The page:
The 1955 Tour de France Feminin

The 1955 Tour de France Feminin

It’s exciting to see the Tour de France Femmes take to the roads of France this week. It’s a big step toward reducing the gender imbalance in bike racing. Most of all, there has been some great racing for all of us to enjoy.

The Tour Femmes brings back memories of the stories Lyli Herse, the daughter of our founder, told me of the first Tour de France Féminin, back in 1955. It was for this race that Lyli Herse decided to leave the world of randonneuring and become a racer. (Back then, once you had a racing license, you no longer could ride in cyclotouring and randonneur events.)

The big race was organized by Jean Leulliot, a prolific race promoter since the 1930s. During the war, he had organized cyclocross races in the city of Paris and tandem taxi races. Then he invented the prologue for the Paris-Nice race. And now his latest idea was a Tour de France Féminin.

The strongest female racers came from Britain with its long tradition of time trials. A team of British women had come to France and dominated the racing scene. Millie Robinson had just won the Circuit Lyonnais-Auvergne, the biggest race for women—winning all three stages. There was also Elsy Jacobs from Luxembourg, a strong racer who would win the very first world championships in 1958. Leulliot probably needed a French favorite to add interest to his big race, and Lyli Herse was a natural candidate.

Lyli was no stranger to competition. Randonneuring had accepted women as equals from its earliest days in the late 19th century, and Lyli had distanced many male riders when the courses turned mountainous. She told me: “Jean Leulliot was a customer of ours. One day he told me: ‘Lyli, you ride so well in these cyclotouring events, you should take out a license and race.’ And so I started racing.”

Leulliot was not disappointed: Lyli won the first stage (above on the left). Lyli wore the white leader’s jersey for the next two stages—the male Tour de France was run by a different organization, so there was no yellow jersey for the women yet. Then Milly Robinson won the fourth stage in a solo break and took over the race lead. The next stage was a time trial, Millie’s specialty. She didn’t disappoint, flying over the course at an average speed of 38 km/h (23.6 mph). That made her the race winner. June Thackeray, who had won Stage 2, was in second place. Marie-Jeanne Donabédian, winner of Stage 3, finished third.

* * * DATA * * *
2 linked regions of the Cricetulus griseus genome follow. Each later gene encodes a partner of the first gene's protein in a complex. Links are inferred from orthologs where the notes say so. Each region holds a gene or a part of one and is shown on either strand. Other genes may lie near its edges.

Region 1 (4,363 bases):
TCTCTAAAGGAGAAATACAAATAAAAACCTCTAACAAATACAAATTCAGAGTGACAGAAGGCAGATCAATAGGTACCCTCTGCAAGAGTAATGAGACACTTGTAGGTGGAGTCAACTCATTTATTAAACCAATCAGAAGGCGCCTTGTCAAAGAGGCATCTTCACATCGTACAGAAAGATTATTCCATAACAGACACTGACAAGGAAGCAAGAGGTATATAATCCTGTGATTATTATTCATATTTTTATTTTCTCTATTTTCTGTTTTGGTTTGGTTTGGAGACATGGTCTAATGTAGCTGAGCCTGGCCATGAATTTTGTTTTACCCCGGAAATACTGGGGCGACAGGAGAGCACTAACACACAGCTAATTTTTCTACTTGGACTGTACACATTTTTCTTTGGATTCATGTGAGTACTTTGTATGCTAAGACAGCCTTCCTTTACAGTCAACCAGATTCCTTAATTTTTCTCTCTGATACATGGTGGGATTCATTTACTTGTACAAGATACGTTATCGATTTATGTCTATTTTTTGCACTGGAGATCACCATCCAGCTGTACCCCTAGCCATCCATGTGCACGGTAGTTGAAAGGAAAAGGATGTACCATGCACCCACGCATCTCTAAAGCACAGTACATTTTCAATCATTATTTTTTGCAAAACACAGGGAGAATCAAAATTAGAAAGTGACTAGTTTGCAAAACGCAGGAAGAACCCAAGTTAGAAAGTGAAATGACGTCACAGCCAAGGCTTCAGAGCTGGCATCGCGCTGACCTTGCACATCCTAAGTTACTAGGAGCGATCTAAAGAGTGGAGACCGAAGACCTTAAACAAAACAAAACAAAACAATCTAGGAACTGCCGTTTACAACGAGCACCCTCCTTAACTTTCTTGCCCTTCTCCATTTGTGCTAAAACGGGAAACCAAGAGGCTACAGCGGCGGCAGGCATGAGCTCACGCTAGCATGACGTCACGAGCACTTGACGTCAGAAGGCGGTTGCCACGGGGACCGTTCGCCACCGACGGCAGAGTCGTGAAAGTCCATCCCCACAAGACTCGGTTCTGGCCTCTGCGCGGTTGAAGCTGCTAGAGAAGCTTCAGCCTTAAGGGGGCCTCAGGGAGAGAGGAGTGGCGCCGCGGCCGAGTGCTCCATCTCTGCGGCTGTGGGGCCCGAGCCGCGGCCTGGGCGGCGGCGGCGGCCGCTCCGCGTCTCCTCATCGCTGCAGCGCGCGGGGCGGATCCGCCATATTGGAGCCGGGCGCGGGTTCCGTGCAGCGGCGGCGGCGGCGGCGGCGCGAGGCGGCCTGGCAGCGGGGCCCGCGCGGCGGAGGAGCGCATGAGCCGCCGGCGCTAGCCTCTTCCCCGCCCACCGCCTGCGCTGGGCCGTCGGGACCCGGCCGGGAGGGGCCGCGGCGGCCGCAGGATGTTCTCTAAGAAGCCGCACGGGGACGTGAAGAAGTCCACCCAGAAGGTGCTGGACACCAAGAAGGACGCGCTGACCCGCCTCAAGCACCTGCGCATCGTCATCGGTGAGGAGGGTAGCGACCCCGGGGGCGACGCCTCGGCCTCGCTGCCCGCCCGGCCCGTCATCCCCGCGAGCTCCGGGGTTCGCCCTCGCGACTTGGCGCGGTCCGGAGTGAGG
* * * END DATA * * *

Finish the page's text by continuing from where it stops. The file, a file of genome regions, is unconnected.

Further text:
Lyli barely missed the podium, in fourth place. It was the start of a long racing career that took her to eight French championships.

The 1955 Tour Féminin was not repeated. Leulliot was known for new ideas—his nickname was ‘Une idée par jour’ (One idea a day)—and he went on to different projects. It was only in the 1980s that the idea of a Tour de France for women was revived, this time by the organizers of the men’s Tour, as a curtain raiser for the men’s race. The first race, in 1984, was won by the American Marianne Martin. With 18 stages, the 1984 race remains the longest Tour Féminin to date. After five years, the Tour organizers dropped the women’s race. Others took over, and the female Tour continued under different names until 2009.

The world has changed. Women racers are no longer a sideshow to the men. First mountain biking and then gravel racing have created female stars that are as well-known and respected as their male counterparts. Let’s hope the Tour de France Femmes will do the same for road racing.

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